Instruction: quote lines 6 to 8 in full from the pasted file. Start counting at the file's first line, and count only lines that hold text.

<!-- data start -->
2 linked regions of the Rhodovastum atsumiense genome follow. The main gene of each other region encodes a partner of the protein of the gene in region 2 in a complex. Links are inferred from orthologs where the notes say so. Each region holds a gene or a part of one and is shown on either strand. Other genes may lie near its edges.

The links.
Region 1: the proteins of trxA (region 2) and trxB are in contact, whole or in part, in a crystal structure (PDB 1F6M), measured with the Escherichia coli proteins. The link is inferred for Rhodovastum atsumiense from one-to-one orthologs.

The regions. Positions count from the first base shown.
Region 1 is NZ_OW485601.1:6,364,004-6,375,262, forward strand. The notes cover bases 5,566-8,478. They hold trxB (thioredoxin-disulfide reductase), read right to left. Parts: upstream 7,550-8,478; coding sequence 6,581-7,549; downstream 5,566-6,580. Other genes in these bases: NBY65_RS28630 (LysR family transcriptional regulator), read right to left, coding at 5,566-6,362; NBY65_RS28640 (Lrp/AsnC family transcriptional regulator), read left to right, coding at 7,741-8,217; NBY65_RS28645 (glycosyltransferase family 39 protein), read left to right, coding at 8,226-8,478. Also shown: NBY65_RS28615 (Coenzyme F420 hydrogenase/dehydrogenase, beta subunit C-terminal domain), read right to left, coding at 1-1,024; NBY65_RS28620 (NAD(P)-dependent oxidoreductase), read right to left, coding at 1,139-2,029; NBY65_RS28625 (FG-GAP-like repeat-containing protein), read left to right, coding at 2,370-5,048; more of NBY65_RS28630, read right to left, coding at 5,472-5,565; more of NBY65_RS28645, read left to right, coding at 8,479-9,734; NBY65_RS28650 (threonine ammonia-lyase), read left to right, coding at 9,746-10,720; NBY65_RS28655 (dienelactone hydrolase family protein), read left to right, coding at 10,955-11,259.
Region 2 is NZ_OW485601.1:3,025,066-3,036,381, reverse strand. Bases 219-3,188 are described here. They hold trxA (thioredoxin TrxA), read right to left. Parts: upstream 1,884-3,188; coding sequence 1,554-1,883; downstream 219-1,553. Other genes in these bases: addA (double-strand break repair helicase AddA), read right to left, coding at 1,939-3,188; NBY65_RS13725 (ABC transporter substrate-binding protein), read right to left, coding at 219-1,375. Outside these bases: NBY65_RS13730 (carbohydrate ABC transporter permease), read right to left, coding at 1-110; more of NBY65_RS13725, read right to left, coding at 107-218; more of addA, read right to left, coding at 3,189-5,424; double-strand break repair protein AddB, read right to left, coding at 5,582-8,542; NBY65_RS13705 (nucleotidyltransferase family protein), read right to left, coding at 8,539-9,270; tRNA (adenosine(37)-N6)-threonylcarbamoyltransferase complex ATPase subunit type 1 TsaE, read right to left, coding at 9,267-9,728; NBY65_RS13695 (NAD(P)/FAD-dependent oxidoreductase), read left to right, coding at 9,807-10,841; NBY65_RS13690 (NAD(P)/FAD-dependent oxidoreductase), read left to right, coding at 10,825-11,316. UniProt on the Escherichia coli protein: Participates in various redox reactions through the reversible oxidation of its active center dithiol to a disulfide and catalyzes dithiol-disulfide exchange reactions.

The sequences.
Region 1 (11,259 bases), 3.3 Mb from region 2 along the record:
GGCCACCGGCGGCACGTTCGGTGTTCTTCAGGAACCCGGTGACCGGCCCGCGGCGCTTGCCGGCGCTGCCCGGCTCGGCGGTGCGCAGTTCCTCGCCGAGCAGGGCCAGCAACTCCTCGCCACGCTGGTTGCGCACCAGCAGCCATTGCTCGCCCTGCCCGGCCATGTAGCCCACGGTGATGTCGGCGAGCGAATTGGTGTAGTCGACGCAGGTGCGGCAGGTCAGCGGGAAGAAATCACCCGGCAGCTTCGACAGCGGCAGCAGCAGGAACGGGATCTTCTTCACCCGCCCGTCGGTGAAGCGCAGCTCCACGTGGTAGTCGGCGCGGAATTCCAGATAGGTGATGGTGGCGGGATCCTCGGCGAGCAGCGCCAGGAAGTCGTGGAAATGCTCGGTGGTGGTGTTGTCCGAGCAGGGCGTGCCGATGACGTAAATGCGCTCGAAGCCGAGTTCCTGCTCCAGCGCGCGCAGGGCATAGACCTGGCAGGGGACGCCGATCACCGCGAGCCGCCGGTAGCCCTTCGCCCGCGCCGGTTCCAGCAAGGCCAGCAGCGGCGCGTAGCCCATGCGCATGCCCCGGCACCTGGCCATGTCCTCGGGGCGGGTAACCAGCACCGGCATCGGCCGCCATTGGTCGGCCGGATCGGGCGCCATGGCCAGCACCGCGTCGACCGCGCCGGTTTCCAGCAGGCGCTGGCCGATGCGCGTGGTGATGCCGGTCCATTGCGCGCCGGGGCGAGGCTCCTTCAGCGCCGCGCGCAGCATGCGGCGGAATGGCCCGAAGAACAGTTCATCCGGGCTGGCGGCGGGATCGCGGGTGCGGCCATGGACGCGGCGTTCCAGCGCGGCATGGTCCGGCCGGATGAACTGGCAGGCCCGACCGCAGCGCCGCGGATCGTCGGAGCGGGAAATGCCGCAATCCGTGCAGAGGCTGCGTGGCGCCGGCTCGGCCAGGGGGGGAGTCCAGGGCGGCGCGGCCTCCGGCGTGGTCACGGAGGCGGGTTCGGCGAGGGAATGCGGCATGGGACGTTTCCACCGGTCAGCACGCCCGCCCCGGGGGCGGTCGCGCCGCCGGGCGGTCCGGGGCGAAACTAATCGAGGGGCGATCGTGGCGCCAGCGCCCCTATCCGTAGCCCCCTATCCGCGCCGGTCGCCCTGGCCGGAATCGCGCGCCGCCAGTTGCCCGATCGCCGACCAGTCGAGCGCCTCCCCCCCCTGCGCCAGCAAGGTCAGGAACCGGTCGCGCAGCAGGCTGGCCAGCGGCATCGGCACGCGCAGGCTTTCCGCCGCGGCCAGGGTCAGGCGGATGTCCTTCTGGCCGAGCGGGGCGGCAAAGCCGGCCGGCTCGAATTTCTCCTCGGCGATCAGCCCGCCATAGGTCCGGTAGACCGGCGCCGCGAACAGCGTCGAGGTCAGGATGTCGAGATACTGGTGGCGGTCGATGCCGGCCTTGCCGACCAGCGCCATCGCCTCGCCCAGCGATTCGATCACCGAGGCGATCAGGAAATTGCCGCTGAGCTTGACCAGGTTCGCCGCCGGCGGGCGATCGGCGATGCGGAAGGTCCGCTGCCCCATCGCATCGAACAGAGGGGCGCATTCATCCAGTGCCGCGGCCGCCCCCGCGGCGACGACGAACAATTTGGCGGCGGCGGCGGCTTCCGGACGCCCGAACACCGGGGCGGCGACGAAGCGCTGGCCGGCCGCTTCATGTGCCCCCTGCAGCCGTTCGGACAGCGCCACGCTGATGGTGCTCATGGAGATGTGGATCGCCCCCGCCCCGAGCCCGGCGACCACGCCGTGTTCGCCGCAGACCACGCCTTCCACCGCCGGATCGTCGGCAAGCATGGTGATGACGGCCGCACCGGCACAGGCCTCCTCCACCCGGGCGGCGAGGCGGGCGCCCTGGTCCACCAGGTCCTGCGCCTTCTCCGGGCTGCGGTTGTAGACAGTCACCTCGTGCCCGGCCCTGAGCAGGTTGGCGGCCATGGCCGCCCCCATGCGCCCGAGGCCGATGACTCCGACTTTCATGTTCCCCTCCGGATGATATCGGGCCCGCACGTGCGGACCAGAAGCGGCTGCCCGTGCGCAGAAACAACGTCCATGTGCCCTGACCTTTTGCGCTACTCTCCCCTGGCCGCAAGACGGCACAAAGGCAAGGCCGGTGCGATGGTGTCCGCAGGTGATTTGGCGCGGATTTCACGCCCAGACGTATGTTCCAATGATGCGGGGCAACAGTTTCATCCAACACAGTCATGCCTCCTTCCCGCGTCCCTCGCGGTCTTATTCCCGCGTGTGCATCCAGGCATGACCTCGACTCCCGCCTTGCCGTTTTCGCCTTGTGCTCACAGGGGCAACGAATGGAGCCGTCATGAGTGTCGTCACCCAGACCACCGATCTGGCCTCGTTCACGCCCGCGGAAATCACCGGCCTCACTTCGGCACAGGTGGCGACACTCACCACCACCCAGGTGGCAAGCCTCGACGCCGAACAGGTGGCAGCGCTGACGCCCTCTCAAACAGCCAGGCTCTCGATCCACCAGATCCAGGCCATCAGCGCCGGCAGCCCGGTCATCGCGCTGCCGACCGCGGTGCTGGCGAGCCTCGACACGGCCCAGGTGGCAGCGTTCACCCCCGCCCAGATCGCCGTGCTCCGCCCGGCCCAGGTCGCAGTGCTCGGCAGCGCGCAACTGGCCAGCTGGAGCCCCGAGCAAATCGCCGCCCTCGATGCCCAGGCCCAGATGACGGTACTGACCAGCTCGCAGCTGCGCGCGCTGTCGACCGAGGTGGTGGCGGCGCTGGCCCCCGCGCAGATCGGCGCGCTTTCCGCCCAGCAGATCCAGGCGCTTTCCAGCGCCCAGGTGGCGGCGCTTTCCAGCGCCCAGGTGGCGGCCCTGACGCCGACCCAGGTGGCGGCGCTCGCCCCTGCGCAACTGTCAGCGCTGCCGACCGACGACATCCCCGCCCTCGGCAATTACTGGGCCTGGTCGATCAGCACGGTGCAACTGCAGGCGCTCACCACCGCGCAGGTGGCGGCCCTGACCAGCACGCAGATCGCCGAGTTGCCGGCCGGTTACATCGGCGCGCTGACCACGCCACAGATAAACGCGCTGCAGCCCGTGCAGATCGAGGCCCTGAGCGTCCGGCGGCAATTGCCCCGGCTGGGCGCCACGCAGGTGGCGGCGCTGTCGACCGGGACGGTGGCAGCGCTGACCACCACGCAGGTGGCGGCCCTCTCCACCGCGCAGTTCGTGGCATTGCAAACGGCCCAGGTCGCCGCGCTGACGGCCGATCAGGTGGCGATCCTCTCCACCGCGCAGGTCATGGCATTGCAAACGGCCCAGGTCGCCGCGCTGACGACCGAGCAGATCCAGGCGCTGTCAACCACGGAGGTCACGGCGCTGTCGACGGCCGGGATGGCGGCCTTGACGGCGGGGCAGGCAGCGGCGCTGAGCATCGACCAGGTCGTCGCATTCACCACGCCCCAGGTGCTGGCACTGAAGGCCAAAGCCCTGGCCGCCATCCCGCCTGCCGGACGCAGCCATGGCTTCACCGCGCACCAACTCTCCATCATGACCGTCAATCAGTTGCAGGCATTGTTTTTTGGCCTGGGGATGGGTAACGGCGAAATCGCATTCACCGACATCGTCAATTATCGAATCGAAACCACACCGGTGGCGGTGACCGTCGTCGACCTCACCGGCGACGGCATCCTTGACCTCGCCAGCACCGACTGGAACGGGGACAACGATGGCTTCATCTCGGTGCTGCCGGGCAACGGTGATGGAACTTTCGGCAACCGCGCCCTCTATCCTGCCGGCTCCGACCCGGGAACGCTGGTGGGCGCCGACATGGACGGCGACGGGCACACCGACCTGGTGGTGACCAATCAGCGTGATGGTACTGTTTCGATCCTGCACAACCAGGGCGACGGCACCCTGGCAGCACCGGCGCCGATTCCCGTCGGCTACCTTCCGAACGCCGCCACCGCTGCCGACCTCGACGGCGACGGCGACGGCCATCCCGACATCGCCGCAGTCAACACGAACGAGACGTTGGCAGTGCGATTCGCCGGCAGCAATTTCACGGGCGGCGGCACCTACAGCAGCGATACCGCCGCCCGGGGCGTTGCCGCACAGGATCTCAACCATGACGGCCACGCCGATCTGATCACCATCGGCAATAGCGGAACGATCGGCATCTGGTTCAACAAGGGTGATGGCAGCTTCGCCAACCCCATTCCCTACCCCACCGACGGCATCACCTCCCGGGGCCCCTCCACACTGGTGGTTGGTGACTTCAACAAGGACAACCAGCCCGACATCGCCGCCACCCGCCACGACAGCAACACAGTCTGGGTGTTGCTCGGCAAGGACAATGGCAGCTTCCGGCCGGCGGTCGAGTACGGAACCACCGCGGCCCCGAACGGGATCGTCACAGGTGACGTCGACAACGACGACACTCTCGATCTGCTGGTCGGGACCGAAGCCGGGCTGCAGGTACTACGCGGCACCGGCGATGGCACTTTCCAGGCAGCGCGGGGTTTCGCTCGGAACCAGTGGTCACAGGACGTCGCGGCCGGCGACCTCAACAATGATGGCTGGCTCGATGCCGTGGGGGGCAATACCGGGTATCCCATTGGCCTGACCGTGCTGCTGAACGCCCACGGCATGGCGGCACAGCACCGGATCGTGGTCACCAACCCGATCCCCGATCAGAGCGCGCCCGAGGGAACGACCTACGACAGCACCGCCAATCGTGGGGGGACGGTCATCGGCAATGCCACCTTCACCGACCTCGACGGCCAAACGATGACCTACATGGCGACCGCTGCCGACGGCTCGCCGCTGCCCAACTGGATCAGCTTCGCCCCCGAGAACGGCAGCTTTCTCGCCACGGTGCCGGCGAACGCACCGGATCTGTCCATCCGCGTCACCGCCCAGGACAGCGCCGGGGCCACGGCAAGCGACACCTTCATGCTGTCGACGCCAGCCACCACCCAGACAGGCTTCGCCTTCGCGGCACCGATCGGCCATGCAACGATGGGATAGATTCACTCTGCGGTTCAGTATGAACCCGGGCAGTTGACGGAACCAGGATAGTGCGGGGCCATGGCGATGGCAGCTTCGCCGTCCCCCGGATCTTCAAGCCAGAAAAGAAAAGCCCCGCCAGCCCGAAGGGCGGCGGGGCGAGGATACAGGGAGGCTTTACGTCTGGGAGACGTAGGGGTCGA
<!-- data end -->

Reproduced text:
Region 2 is NZ_OW485601.1:3,025,066-3,036,381, reverse strand. Bases 219-3,188 are described here. They hold trxA (thioredoxin TrxA), read right to left. Parts: upstream 1,884-3,188; coding sequence 1,554-1,883; downstream 219-1,553. Other genes in these bases: addA (double-strand break repair helicase AddA), read right to left, coding at 1,939-3,188; NBY65_RS13725 (ABC transporter substrate-binding protein), read right to left, coding at 219-1,375. Outside these bases: NBY65_RS13730 (carbohydrate ABC transporter permease), read right to left, coding at 1-110; more of NBY65_RS13725, read right to left, coding at 107-218; more of addA, read right to left, coding at 3,189-5,424; double-strand break repair protein AddB, read right to left, coding at 5,582-8,542; NBY65_RS13705 (nucleotidyltransferase family protein), read right to left, coding at 8,539-9,270; tRNA (adenosine(37)-N6)-threonylcarbamoyltransferase complex ATPase subunit type 1 TsaE, read right to left, coding at 9,267-9,728; NBY65_RS13695 (NAD(P)/FAD-dependent oxidoreductase), read left to right, coding at 9,807-10,841; NBY65_RS13690 (NAD(P)/FAD-dependent oxidoreductase), read left to right, coding at 10,825-11,316. UniProt on the Escherichia coli protein: Participates in various redox reactions through the reversible oxidation of its active center dithiol to a disulfide and catalyzes dithiol-disulfide exchange reactions.

The sequences.
Region 1 (11,259 bases), 3.3 Mb from region 2 along the record: